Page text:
An evaluation of the Minnesota Family Investment Program, which employed a randomized control trial that showed sizable increases in employment and earnings, and reduction in poverty, for single-parent, long-term welfare recipients

"The Minnesota Family Investment Program (MFIP) represents a new vision of welfare as a system that can simultaneously encourage work, reduce dependence on public assistance, and reduce poverty. It attempts to break loose from the historical tradeoffs among these goals by implementing two complementary policies: financial incentives to reward work and reduce poverty and, for long-term welfare recipients, mandatory participation in employment-focused services to encourage and require work and reduce dependence. This document summarizes the results presented in the evaluation’s final report. Volume 1 of that report examines MFIP’s effects on employment, earnings, welfare receipt, income, marriage, and other outcomes for adults in single- and two-parent families for up to three years after they entered the study. Volume 2 presents the results of a special study of MFIP’s effects on children and other aspects of family well-being for single mothers who had at least one child aged 2 to 9 when they entered the study." (p. 1). (Abstractor: Author and Website Staff)

Full Publication Title: Reforming Welfare and Rewarding Work: A Summary of the Final Report on the Minnesota Family Investment Program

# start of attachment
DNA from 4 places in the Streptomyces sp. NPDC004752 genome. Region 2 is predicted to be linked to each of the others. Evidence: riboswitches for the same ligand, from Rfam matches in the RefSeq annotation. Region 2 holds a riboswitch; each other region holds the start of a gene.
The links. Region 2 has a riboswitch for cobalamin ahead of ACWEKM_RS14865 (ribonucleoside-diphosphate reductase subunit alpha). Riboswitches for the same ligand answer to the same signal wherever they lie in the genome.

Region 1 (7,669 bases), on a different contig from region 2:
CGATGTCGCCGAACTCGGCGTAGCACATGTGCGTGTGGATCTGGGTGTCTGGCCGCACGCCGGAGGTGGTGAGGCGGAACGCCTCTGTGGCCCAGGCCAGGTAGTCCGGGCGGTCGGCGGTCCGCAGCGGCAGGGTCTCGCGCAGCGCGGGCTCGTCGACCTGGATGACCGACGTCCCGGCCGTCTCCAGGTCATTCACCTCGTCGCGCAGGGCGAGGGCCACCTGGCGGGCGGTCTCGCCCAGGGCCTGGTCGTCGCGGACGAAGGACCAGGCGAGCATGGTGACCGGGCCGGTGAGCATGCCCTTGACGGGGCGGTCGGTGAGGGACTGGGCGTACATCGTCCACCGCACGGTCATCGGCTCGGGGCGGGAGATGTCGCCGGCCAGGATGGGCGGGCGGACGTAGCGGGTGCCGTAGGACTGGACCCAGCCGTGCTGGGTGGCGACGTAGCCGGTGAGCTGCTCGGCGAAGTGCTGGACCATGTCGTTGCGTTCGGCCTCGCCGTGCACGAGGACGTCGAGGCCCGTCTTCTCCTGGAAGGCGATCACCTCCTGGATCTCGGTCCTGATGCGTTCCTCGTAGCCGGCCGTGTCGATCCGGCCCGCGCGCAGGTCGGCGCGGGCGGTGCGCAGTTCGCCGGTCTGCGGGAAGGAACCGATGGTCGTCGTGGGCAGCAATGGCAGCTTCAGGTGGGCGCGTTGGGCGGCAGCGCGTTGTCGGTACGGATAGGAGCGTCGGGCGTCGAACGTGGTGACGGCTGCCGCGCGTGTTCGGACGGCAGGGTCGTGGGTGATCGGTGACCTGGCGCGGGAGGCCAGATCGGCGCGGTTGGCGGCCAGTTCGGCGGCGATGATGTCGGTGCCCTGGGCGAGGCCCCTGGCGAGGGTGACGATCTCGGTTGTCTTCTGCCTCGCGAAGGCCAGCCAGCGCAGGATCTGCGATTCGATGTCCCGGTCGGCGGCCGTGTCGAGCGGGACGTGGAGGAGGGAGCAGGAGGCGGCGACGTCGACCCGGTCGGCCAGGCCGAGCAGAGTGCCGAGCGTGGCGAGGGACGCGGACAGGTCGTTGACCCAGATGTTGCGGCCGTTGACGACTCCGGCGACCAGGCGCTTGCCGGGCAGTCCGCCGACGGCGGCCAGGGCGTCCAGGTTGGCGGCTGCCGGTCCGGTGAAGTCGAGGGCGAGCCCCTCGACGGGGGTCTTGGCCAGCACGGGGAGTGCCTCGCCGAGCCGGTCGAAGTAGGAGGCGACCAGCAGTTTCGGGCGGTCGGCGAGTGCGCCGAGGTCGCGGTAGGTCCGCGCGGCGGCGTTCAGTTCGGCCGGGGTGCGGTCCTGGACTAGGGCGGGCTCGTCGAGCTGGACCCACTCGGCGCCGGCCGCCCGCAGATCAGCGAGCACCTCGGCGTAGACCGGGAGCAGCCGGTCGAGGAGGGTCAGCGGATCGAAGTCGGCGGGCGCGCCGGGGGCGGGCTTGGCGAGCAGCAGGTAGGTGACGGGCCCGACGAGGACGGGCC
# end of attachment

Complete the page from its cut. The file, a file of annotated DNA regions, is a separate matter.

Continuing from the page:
Major Findings & Recommendations

• “MFIP produced substantial increases in employment and earnings. • Because of MFIP’s financial incentives some families who in the past would have become ineligible for welfare because of their higher earnings instead continued to receive welfare. At the same time, more parents in the MFIP group than in the Aid to Families with Dependent Children (AFDC) group entered employment, leading fewer families to rely on welfare without working, an important step toward self-sufficiency. • The combination of higher earnings and welfare payments for working families led to increased income and reduced poverty, relative to the levels for the AFDC group…MFIP’s effects on families’ economic circumstances led to a series of important changes in family life and improvements in child well-being, a dramatic decline in domestic abuse, a modest increase in marriage rates, and, for children, better performance in school and fewer behavioral problems" (p. 2). (Abstractor: Author)